Ordered field

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In mathematics, an ordered field is a field together with a total ordering of its elements that is compatible with the field operations. Historically, the axiomatization of an ordered field was abstracted gradually from the real numbers, by mathematicians including David Hilbert, Otto Hölder and Hans Hahn. This grew eventually into the Artin–Schreier theory of ordered fields and formally real fields.

An ordered field necessarily has characteristic 0 since the elements 0 < 1 < 1 + 1 < 1 + 1 + 1 < ... necessarily are all distinct. Thus, an ordered field necessarily contains an infinite number of elements: a finite field cannot be ordered.

Every subfield of an ordered field is also an ordered field in the inherited order. Every ordered field contains an ordered subfield that is isomorphic to the rational numbers. Any Dedekind-complete ordered field is isomorphic to the real numbers. Squares are necessarily non-negative in an ordered field. This implies that the complex numbers cannot be ordered since the square of the imaginary unit i is −1. Every ordered field is a formally real field.


There are two equivalent common definitions of an ordered field. The definition of total order appeared first historically and is a first-order axiomatization of the ordering ≤ as a binary predicate. Artin and Schreier gave the definition in terms of positive cone in 1926, which axiomatizes the subcollection of nonnegative elements. Although the latter is higher-order, viewing positive cones as maximal prepositive cones provides a larger context in which field orderings are extremal partial orderings.

Total order[edit]

A field (F, +, ×) together with a total order ≤ on F is an ordered field if the order satisfies the following properties for all a, b and c in F:

  • if ab then a + cb + c, and
  • if 0 ≤ a and 0 ≤ b then 0 ≤ a × b.

The symbol for multiplication will be henceforth omitted.

Positive cone[edit]

A prepositive cone or preordering of a field F is a subset PF that has the following properties:[1]

  • For x and y in P, both x + y and xy are in P.
  • If x is in F, then x2 is in P.
  • The element −1 is not in P.

A preordered field is a field equipped with a preordering P. Its non-zero elements P form a subgroup of the multiplicative group of F.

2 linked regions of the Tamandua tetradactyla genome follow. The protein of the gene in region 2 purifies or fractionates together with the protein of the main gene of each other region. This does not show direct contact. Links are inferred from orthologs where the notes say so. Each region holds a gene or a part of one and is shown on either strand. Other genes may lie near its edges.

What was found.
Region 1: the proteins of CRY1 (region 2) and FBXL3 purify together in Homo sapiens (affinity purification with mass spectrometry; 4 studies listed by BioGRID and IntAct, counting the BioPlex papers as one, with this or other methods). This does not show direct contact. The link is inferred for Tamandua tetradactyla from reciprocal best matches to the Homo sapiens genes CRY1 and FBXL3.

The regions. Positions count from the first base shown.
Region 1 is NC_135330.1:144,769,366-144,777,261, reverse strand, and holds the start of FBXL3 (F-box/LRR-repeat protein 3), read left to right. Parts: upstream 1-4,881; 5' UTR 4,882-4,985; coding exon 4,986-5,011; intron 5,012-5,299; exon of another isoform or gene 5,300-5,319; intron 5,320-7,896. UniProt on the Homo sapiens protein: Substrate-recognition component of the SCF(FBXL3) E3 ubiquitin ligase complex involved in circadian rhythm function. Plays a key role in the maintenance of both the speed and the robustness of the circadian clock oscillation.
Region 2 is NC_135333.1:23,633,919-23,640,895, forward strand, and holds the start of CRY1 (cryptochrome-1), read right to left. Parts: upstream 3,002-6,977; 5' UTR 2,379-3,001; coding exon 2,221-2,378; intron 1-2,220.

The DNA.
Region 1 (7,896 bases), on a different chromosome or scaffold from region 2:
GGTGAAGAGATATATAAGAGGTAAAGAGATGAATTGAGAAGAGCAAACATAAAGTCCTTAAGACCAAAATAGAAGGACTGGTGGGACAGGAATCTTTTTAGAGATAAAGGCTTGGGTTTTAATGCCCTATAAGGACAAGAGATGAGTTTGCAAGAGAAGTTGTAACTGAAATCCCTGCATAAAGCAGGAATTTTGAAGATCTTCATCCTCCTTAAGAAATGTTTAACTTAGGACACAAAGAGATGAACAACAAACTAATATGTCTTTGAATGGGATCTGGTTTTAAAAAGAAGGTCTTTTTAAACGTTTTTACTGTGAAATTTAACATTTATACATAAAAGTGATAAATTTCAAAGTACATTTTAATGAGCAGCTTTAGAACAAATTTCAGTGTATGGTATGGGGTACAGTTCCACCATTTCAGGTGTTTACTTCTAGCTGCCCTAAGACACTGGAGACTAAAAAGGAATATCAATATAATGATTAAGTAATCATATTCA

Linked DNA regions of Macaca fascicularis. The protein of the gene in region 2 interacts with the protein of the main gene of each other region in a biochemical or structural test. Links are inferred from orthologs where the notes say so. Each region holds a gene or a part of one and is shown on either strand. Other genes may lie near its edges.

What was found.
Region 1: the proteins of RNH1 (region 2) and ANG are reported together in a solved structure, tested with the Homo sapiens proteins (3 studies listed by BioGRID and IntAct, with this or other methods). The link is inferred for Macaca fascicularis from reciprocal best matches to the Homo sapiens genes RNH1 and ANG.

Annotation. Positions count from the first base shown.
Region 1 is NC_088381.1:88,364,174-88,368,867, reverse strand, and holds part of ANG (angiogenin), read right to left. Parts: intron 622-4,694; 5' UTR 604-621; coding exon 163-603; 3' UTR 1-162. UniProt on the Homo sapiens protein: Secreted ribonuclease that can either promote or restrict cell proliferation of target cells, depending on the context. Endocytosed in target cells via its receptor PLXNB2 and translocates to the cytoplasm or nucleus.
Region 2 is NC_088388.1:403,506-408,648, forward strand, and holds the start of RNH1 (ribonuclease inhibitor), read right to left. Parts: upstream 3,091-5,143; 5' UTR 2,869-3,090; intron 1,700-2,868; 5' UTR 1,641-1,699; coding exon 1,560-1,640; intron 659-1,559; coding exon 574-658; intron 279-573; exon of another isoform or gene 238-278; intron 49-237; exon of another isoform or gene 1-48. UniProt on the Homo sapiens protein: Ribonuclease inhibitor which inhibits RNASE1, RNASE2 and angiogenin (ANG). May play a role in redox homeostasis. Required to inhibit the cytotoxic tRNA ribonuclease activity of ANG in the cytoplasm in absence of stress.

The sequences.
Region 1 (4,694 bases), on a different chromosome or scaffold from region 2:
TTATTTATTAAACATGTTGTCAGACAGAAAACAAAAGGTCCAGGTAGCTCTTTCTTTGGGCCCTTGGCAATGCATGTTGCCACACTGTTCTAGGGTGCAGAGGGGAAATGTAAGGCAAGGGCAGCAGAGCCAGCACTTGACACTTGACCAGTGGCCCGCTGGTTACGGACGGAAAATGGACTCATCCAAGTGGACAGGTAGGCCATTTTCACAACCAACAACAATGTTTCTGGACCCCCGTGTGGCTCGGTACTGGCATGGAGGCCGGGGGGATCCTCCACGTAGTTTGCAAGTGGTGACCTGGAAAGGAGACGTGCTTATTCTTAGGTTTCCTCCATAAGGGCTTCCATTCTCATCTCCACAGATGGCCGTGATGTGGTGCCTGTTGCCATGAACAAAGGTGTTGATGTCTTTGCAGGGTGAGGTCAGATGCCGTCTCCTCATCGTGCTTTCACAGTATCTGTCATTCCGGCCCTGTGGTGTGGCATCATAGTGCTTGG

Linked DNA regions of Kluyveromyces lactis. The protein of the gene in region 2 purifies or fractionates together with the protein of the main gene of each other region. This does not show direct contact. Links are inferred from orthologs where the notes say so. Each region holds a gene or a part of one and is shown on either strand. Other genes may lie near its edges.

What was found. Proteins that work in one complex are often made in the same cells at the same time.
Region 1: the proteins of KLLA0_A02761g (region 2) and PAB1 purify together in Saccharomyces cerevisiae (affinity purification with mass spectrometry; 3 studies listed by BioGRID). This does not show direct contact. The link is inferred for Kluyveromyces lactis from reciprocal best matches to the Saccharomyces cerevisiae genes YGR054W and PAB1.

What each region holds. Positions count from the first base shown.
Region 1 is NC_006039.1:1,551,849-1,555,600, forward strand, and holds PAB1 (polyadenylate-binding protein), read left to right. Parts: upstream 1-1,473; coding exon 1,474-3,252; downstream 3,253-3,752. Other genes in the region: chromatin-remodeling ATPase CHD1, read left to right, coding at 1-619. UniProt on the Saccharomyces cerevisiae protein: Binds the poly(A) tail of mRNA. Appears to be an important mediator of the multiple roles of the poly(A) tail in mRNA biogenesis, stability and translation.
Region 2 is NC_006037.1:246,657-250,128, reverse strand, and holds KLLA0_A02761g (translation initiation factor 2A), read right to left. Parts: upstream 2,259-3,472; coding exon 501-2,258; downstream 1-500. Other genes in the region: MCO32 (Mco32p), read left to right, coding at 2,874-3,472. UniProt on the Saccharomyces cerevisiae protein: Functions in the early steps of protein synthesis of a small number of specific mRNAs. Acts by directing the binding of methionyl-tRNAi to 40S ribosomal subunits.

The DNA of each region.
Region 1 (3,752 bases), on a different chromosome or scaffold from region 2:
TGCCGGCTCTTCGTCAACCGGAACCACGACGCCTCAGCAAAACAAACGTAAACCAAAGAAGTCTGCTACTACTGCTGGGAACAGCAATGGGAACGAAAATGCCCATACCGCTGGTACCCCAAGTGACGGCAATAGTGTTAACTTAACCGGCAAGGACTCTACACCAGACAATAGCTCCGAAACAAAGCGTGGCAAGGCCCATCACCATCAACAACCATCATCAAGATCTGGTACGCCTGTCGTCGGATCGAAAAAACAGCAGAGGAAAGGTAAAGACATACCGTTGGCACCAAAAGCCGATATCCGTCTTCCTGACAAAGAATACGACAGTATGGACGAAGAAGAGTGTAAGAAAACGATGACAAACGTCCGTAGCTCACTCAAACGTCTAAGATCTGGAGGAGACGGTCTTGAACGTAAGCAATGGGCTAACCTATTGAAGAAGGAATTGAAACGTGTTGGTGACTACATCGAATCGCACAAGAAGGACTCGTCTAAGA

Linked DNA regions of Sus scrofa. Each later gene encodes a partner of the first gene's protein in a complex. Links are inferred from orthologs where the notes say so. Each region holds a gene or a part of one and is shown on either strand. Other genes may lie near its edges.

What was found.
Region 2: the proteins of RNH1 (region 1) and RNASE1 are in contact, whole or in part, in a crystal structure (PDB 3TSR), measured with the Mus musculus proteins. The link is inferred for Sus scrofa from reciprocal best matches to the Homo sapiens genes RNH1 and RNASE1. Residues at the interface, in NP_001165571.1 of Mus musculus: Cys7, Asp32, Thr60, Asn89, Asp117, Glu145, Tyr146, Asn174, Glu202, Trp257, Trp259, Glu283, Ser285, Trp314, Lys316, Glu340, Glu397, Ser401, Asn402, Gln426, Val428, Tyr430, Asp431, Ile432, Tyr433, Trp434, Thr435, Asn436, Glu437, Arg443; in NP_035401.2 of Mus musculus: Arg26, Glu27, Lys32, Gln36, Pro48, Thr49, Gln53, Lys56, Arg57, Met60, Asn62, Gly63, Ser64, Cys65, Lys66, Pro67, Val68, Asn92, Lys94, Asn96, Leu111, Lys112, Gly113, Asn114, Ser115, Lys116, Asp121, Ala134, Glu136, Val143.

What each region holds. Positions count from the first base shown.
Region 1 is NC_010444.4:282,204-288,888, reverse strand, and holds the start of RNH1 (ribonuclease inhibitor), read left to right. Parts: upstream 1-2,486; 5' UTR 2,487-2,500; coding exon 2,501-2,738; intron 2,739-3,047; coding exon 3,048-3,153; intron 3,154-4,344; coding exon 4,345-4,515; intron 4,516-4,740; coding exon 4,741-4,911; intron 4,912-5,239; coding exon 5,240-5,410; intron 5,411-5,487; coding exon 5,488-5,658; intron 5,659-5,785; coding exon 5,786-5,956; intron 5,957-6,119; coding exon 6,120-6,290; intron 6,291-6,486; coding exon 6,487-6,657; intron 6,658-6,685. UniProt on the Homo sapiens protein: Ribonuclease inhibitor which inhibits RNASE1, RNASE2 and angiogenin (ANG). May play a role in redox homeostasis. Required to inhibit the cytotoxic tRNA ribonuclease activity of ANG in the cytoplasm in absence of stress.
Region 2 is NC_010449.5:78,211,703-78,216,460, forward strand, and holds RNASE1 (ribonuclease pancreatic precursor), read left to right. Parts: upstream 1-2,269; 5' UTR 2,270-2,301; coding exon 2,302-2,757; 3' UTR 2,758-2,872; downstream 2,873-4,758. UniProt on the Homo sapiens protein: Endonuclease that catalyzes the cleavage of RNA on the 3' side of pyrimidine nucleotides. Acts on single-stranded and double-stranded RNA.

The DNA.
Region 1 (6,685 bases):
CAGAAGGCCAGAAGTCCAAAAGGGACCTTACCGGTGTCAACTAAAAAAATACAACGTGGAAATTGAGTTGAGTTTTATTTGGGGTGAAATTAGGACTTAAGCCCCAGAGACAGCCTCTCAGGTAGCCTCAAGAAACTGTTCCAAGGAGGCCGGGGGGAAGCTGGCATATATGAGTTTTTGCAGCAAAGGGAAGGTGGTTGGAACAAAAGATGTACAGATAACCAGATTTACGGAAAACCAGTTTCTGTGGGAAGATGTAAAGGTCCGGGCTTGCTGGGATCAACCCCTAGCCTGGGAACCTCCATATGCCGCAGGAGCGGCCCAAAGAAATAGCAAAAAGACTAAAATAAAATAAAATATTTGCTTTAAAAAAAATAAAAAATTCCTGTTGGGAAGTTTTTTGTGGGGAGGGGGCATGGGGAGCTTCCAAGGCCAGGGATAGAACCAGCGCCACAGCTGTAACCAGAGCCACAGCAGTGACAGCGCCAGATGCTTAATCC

If in addition, the set F is the union of P and −P, we call P a positive cone of F. The non-zero elements of P are called the positive elements of F.

An ordered field is a field F together with a positive cone P.

The preorderings on F are precisely the intersections of families of positive cones on F. The positive cones are the maximal preorderings.[1]

Equivalence of the two definitions[edit]

Let F be a field. There is a bijection between the field orderings of F and the positive cones of F.

Given a field ordering ≤ as in the first definition, the set of elements such that x ≥ 0 forms a positive cone of F. Conversely, given a positive cone P of F as in the second definition, one can associate a total ordering ≤P on F by setting xP y to mean yxP. This total ordering ≤P satisfies the properties of the first definition.

Examples of ordered fields[edit]

Examples of ordered fields are:

  • the rational numbers
  • the real numbers
  • any subfield of an ordered field, such as the real algebraic numbers or computable numbers
  • the field of real rational functions , where and are polynomials with real coefficients, , can be made into an ordered field where the polynomial is greater than any constant polynomial, by defining that whenever , for and . This ordered field is not Archimedean.
  • The field of formal Laurent series with real coefficients, where x is taken to be infinitesimal and positive
  • real closed fields
  • the superreal numbers
  • the hyperreal numbers

The surreal numbers form a proper class rather than a set, but otherwise obey the axioms of an ordered field. Every ordered field can be embedded into the surreal numbers.

Properties of ordered fields[edit]

The property
The property

For every a, b, c, d in F:

  • Either −a ≤ 0 ≤ a or a ≤ 0 ≤ −a